Bernard Connolly: The next big bust looms

Investment guru Bernard Connolly foresaw the last crisis, and he sees another one on the way.

"Very, very few" economists have been vindicated by events in Greece, says John Dizard in the FT. "The one who has earned the most honour" is Bernard Connolly. He published a book in 1995 called The Rotten Heart of Europe, which said that monetary union was a misconceived mess designed to force countries into a political union. The experiment would end in tears, he claimed. Rather awkwardly, he worked in the European Commission at the time, so he was sacked and shunned.

But he was quite right. The key problem is that the southern countries are less competitive than the northern ones. Once the bubble induced by a one-off fall in interest rates burst, the south couldn't regain competitiveness by allowing its currencies to fall. It had to devalue internally, clamping down on wages and prices, which depressed demand giving rise to a vicious cycle. The way to alleviate this problem is for the rich states to subsidise the south. But without a single federal government to back the currency union as is the case in America it's not going to happen.

What's more, a so-called "transfer union" of this kind would bankrupt Germany, reckons Connolly. "It would have a bigger effect, indefinitely, than the intended Versailles treaty reparations payments." Germany should leave, he reckons. "That would minimise the financial damage from the dissolution that is ultimately inevitable."

Connolly foresaw the US crisis of 2008 too, launching a book in April that year entitled The Worst is Yet to Come. In 2003, he said the American economy was a debt-driven Ponzi scheme and interest rates would have to fall even lower in the next cycle to keep the show on the road. The next bust could now be looming. "We're getting very close to the state of the world" in 2006/2007. The "house of cards has been rebuilt" and a "puff of wind" could soon blow it over.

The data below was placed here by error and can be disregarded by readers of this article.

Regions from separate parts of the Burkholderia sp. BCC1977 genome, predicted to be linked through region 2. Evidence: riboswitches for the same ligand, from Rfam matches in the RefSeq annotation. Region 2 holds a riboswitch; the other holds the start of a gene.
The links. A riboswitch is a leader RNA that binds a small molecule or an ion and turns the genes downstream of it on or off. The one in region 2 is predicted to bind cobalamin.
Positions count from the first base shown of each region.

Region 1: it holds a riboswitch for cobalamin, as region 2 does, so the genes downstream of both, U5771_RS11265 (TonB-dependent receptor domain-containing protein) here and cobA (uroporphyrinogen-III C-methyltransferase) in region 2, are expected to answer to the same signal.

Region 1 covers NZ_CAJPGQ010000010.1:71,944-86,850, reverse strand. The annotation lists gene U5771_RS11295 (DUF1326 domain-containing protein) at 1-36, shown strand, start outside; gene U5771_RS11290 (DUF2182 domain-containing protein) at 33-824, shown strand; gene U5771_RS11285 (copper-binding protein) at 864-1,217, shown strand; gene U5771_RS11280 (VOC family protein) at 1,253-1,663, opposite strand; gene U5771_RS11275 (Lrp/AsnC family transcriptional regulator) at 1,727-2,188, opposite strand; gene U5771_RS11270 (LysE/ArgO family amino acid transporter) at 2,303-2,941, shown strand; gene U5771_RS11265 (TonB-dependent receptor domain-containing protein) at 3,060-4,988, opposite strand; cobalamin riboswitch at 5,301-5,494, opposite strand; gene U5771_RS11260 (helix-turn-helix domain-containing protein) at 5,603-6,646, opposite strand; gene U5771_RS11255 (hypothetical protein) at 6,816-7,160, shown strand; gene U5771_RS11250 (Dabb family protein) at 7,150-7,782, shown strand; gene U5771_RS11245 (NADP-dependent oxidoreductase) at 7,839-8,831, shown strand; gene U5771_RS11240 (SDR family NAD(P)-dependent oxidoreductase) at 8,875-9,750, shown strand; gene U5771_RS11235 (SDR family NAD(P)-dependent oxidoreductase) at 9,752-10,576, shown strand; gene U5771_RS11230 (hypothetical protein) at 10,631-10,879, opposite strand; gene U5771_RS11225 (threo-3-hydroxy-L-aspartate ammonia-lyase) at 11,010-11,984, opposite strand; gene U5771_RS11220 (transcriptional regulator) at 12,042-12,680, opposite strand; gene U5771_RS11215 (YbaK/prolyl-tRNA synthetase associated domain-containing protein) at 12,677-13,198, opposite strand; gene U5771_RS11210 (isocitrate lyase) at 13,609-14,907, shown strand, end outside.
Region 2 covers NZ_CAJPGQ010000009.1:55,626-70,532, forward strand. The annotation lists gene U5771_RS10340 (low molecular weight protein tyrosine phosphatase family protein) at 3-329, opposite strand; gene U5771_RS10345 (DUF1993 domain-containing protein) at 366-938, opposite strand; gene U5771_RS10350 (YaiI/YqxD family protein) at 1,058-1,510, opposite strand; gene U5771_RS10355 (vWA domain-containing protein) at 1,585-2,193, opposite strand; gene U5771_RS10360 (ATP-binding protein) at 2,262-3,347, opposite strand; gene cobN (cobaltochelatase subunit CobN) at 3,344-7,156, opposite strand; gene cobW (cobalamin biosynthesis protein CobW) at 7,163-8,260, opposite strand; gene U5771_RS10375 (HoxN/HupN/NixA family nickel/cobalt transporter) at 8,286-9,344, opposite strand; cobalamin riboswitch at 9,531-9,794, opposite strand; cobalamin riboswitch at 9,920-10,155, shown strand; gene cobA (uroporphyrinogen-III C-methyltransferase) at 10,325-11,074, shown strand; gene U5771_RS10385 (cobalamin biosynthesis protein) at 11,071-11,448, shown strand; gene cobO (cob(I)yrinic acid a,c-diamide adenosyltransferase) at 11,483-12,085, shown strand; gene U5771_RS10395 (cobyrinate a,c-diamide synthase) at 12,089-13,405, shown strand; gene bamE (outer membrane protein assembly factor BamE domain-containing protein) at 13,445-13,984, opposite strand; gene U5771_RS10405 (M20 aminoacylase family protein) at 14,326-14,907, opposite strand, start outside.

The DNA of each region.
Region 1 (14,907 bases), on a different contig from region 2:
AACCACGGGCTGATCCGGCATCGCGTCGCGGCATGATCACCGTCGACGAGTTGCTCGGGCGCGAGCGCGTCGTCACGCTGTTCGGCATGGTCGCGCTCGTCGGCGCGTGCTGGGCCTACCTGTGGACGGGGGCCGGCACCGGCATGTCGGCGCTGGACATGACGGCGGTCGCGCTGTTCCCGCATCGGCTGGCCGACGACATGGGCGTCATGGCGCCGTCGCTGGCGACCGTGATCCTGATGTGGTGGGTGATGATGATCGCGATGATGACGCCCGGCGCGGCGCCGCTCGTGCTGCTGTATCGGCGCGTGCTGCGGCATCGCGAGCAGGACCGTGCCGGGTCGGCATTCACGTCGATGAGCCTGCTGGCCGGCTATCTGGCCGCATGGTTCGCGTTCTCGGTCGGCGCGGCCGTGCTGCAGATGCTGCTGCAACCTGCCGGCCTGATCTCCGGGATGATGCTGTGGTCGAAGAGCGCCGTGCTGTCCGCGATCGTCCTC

Recommended

The MoneyWeek Podcast with Russell Napier at the Library of Mistakes
Investment strategy

The MoneyWeek Podcast with Russell Napier at the Library of Mistakes

Merryn talks to Russell Napier about Edinburgh’s Library of Mistakes, the age of debt and financial repression, plus why he has never invested in Chin…
27 May 2022
Will the rise of ESG investing cause stagflation?
ESG investing

Will the rise of ESG investing cause stagflation?

ESG investing is booming. But it may be contributing to today’s stagflation – slower growth and higher inflation – says Tom Traill.
27 May 2022
The world’s hottest housing markets are faltering – is the UK next?
House prices

The world’s hottest housing markets are faltering – is the UK next?

As interest rates rise, house prices in the world’s most overpriced markets are starting to fall. The UK’s turn will come, says John Stepek. But will …
23 May 2022
The end of the era of optimisation
Global Economy

The end of the era of optimisation

A focus on maximising returns has made economies too fragile, says Edward Chancellor.
23 May 2022

Most Popular

The world’s hottest housing markets are faltering – is the UK next?
House prices

The world’s hottest housing markets are faltering – is the UK next?

As interest rates rise, house prices in the world’s most overpriced markets are starting to fall. The UK’s turn will come, says John Stepek. But will …
23 May 2022
The Federal Reserve wants markets to fall – here’s what that means for investors
Stockmarkets

The Federal Reserve wants markets to fall – here’s what that means for investors

The Federal Reserve’s primary mandate is to keep inflation down, and lower asset prices help with that. So, asks Dominic Frisby – just how low will st…
25 May 2022
Should you be worried about energy windfall tax proposals?
Energy

Should you be worried about energy windfall tax proposals?

Calls have been growing for a windfall tax on UK oil and gas producers. It's a popular idea, but is it a good one? And what does it mean for investors…
24 May 2022